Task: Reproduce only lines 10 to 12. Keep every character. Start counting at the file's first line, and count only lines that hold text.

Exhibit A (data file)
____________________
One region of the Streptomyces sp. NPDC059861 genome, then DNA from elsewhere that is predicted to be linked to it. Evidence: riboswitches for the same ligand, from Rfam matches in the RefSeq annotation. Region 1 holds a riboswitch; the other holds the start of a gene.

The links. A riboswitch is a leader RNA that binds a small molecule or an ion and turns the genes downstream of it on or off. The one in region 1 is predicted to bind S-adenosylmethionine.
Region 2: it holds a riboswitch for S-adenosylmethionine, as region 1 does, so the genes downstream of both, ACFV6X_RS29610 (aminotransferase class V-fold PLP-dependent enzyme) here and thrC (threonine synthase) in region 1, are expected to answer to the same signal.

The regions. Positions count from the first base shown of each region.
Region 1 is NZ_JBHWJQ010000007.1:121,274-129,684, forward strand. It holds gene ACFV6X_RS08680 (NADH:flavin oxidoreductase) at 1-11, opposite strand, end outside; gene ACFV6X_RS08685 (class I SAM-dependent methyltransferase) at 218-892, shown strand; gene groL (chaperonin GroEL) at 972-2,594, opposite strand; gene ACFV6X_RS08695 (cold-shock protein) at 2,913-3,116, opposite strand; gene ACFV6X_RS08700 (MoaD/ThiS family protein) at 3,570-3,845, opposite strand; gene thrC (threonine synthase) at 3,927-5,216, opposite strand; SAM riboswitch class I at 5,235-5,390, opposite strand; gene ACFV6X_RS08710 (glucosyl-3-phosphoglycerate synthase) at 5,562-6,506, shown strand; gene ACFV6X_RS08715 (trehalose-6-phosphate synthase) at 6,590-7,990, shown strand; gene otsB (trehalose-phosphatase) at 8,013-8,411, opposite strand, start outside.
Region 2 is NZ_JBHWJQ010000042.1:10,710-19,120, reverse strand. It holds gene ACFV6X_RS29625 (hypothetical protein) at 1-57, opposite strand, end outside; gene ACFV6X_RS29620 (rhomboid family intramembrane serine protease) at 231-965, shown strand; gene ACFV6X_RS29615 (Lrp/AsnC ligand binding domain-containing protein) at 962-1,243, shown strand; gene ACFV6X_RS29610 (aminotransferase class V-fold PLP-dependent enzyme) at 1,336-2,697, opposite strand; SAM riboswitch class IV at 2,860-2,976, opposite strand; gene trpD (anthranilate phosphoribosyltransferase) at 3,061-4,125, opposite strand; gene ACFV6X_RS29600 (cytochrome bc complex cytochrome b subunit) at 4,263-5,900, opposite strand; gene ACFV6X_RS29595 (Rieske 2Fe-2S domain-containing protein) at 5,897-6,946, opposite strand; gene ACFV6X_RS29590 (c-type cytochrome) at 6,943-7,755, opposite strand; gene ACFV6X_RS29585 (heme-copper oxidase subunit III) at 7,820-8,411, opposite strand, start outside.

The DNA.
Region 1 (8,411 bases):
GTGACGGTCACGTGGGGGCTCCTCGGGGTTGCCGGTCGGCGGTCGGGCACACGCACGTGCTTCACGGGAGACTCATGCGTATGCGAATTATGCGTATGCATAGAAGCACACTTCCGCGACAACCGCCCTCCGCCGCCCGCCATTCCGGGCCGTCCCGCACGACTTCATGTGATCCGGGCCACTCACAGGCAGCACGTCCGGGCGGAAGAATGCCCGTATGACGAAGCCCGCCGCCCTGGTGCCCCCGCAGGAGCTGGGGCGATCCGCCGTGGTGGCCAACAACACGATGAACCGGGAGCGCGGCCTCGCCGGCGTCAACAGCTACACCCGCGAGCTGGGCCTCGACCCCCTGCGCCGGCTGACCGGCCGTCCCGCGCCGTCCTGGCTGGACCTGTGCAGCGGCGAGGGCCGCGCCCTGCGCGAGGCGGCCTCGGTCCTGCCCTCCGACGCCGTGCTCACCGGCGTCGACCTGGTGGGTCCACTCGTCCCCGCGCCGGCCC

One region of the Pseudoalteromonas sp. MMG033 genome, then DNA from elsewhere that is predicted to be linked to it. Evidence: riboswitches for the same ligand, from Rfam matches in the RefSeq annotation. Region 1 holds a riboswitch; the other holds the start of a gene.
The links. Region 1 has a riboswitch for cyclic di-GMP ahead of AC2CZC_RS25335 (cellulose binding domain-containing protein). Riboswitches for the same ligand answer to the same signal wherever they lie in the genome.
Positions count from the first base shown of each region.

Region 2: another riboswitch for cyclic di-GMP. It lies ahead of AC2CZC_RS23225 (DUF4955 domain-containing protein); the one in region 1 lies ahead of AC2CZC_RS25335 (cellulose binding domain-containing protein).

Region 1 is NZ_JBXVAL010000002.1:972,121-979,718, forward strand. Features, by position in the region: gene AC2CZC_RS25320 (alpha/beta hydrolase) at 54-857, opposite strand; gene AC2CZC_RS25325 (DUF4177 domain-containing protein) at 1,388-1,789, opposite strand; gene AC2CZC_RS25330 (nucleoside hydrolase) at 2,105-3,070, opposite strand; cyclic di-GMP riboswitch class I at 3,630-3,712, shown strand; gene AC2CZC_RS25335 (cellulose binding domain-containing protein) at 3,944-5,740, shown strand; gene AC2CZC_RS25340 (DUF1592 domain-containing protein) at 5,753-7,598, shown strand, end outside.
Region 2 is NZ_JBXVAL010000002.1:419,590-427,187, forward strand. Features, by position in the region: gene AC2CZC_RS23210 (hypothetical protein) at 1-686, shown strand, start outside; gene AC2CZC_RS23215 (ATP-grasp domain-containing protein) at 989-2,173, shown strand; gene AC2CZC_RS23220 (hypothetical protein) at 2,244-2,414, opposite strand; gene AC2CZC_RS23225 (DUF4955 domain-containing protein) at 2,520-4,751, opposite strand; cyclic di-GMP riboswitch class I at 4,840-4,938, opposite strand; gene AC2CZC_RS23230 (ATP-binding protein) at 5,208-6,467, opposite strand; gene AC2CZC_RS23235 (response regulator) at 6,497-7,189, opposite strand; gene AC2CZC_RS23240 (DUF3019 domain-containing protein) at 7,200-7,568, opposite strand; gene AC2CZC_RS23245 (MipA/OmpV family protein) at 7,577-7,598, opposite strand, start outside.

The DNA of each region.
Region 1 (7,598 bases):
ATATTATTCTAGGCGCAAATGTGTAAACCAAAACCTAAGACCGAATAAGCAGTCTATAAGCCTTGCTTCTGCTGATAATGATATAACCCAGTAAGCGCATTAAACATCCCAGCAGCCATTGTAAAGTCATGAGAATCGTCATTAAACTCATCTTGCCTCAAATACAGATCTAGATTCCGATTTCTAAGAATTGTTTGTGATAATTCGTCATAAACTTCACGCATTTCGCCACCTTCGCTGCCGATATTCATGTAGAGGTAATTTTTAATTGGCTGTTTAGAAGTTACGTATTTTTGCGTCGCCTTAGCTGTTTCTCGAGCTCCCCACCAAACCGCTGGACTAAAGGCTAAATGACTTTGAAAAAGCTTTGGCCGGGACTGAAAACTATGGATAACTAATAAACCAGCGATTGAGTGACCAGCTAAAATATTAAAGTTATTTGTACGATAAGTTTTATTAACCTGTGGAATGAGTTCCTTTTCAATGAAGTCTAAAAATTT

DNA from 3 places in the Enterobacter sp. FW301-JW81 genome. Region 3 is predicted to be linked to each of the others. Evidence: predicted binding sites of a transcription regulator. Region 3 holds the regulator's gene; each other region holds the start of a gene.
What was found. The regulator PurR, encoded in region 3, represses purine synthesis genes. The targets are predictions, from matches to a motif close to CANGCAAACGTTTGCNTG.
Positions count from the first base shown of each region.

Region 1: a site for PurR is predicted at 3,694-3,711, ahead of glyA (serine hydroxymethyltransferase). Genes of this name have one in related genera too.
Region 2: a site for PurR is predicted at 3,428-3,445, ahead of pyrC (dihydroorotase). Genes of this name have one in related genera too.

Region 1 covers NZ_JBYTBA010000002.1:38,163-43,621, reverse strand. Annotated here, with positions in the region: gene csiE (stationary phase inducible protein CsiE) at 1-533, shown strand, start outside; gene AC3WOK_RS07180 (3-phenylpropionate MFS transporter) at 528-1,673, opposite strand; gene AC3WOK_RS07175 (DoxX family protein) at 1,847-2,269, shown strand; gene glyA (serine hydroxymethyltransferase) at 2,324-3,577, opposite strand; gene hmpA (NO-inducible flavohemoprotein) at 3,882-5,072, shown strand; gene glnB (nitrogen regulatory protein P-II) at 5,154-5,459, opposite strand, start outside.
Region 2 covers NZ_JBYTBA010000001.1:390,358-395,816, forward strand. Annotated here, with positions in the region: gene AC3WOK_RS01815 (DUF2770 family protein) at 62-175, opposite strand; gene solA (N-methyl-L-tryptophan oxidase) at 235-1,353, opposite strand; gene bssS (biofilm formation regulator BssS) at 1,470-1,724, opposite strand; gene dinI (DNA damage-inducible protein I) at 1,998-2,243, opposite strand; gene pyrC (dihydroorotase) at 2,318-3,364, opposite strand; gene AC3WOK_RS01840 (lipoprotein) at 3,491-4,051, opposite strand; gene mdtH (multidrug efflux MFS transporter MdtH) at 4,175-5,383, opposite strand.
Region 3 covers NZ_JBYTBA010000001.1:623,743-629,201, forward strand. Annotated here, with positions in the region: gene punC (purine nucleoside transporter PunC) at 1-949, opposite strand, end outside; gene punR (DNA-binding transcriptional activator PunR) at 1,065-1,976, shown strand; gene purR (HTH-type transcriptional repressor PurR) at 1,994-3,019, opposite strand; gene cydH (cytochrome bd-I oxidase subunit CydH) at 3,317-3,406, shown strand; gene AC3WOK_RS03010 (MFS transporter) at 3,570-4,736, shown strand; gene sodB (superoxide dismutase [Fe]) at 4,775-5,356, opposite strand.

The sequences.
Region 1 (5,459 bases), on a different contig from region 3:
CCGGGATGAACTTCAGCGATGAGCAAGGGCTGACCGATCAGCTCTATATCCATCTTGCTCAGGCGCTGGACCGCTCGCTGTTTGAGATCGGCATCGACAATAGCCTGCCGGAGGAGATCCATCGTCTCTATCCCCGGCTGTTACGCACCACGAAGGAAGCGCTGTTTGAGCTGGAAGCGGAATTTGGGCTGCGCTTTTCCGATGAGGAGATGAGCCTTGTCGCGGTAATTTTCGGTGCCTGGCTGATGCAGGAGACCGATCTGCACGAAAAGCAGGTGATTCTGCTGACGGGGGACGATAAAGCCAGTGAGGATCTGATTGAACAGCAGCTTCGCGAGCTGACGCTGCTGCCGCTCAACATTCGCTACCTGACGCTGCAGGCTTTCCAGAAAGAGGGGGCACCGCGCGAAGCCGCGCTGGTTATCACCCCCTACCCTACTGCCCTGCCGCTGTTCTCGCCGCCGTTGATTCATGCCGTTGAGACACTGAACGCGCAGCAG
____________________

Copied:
One region of the Pseudoalteromonas sp. MMG033 genome, then DNA from elsewhere that is predicted to be linked to it. Evidence: riboswitches for the same ligand, from Rfam matches in the RefSeq annotation. Region 1 holds a riboswitch; the other holds the start of a gene.
The links. Region 1 has a riboswitch for cyclic di-GMP ahead of AC2CZC_RS25335 (cellulose binding domain-containing protein). Riboswitches for the same ligand answer to the same signal wherever they lie in the genome.
Positions count from the first base shown of each region.